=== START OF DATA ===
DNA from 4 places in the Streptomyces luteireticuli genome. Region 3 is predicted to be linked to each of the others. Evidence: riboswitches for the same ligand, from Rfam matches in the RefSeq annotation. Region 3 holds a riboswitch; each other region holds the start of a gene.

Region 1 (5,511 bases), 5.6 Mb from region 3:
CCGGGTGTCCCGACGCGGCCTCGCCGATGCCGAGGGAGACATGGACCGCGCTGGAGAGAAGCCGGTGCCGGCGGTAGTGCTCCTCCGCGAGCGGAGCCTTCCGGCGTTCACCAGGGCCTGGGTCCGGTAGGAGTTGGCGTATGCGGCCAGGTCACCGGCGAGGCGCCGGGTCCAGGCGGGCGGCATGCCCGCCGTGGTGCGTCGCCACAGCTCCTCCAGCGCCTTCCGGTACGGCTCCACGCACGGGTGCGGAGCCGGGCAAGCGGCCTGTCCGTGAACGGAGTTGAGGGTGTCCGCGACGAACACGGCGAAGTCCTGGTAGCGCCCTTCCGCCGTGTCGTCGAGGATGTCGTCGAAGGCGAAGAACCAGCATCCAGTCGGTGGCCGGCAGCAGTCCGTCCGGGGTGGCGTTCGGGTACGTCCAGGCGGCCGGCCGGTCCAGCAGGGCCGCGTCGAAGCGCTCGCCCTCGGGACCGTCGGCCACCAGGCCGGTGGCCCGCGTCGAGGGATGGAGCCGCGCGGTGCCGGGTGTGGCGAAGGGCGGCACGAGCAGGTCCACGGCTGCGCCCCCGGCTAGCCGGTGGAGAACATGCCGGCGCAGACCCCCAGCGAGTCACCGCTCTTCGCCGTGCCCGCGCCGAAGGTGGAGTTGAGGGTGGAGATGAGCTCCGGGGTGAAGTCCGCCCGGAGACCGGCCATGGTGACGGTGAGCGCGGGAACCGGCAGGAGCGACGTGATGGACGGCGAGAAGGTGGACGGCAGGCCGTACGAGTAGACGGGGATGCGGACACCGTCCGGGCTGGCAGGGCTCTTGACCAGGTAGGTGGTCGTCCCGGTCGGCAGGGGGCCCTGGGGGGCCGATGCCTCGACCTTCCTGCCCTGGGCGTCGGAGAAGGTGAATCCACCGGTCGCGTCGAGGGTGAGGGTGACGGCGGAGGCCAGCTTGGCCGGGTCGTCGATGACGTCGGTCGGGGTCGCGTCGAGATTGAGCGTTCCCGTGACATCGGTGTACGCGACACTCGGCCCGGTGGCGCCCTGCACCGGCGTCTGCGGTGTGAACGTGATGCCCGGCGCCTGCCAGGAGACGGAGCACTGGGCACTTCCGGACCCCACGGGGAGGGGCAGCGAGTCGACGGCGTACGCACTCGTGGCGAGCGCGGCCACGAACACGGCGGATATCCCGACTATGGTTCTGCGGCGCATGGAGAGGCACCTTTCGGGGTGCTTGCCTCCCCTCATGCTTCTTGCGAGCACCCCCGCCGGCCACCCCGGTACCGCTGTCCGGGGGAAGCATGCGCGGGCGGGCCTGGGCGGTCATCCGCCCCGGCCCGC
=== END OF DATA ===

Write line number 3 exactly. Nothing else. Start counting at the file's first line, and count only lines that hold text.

CCGGGTGTCCCGACGCGGCCTCGCCGATGCCGAGGGAGACATGGACCGCGCTGGAGAGAAGCCGGTGCCGGCGGTAGTGCTCCTCCGCGAGCGGAGCCTTCCGGCGTTCACCAGGGCCTGGGTCCGGTAGGAGTTGGCGTATGCGGCCAGGTCACCGGCGAGGCGCCGGGTCCAGGCGGGCGGCATGCCCGCCGTGGTGCGTCGCCACAGCTCCTCCAGCGCCTTCCGGTACGGCTCCACGCACGGGTGCGGAGCCGGGCAAGCGGCCTGTCCGTGAACGGAGTTGAGGGTGTCCGCGACGAACACGGCGAAGTCCTGGTAGCGCCCTTCCGCCGTGTCGTCGAGGATGTCGTCGAAGGCGAAGAACCAGCATCCAGTCGGTGGCCGGCAGCAGTCCGTCCGGGGTGGCGTTCGGGTACGTCCAGGCGGCCGGCCGGTCCAGCAGGGCCGCGTCGAAGCGCTCGCCCTCGGGACCGTCGGCCACCAGGCCGGTGGCCCGCGTCGAGGGATGGAGCCGCGCGGTGCCGGGTGTGGCGAAGGGCGGCACGAGCAGGTCCACGGCTGCGCCCCCGGCTAGCCGGTGGAGAACATGCCGGCGCAGACCCCCAGCGAGTCACCGCTCTTCGCCGTGCCCGCGCCGAAGGTGGAGTTGAGGGTGGAGATGAGCTCCGGGGTGAAGTCCGCCCGGAGACCGGCCATGGTGACGGTGAGCGCGGGAACCGGCAGGAGCGACGTGATGGACGGCGAGAAGGTGGACGGCAGGCCGTACGAGTAGACGGGGATGCGGACACCGTCCGGGCTGGCAGGGCTCTTGACCAGGTAGGTGGTCGTCCCGGTCGGCAGGGGGCCCTGGGGGGCCGATGCCTCGACCTTCCTGCCCTGGGCGTCGGAGAAGGTGAATCCACCGGTCGCGTCGAGGGTGAGGGTGACGGCGGAGGCCAGCTTGGCCGGGTCGTCGATGACGTCGGTCGGGGTCGCGTCGAGATTGAGCGTTCCCGTGACATCGGTGTACGCGACACTCGGCCCGGTGGCGCCCTGCACCGGCGTCTGCGGTGTGAACGTGATGCCCGGCGCCTGCCAGGAGACGGAGCACTGGGCACTTCCGGACCCCACGGGGAGGGGCAGCGAGTCGACGGCGTACGCACTCGTGGCGAGCGCGGCCACGAACACGGCGGATATCCCGACTATGGTTCTGCGGCGCATGGAGAGGCACCTTTCGGGGTGCTTGCCTCCCCTCATGCTTCTTGCGAGCACCCCCGCCGGCCACCCCGGTACCGCTGTCCGGGGGAAGCATGCGCGGGCGGGCCTGGGCGGTCATCCGCCCCGGCCCGC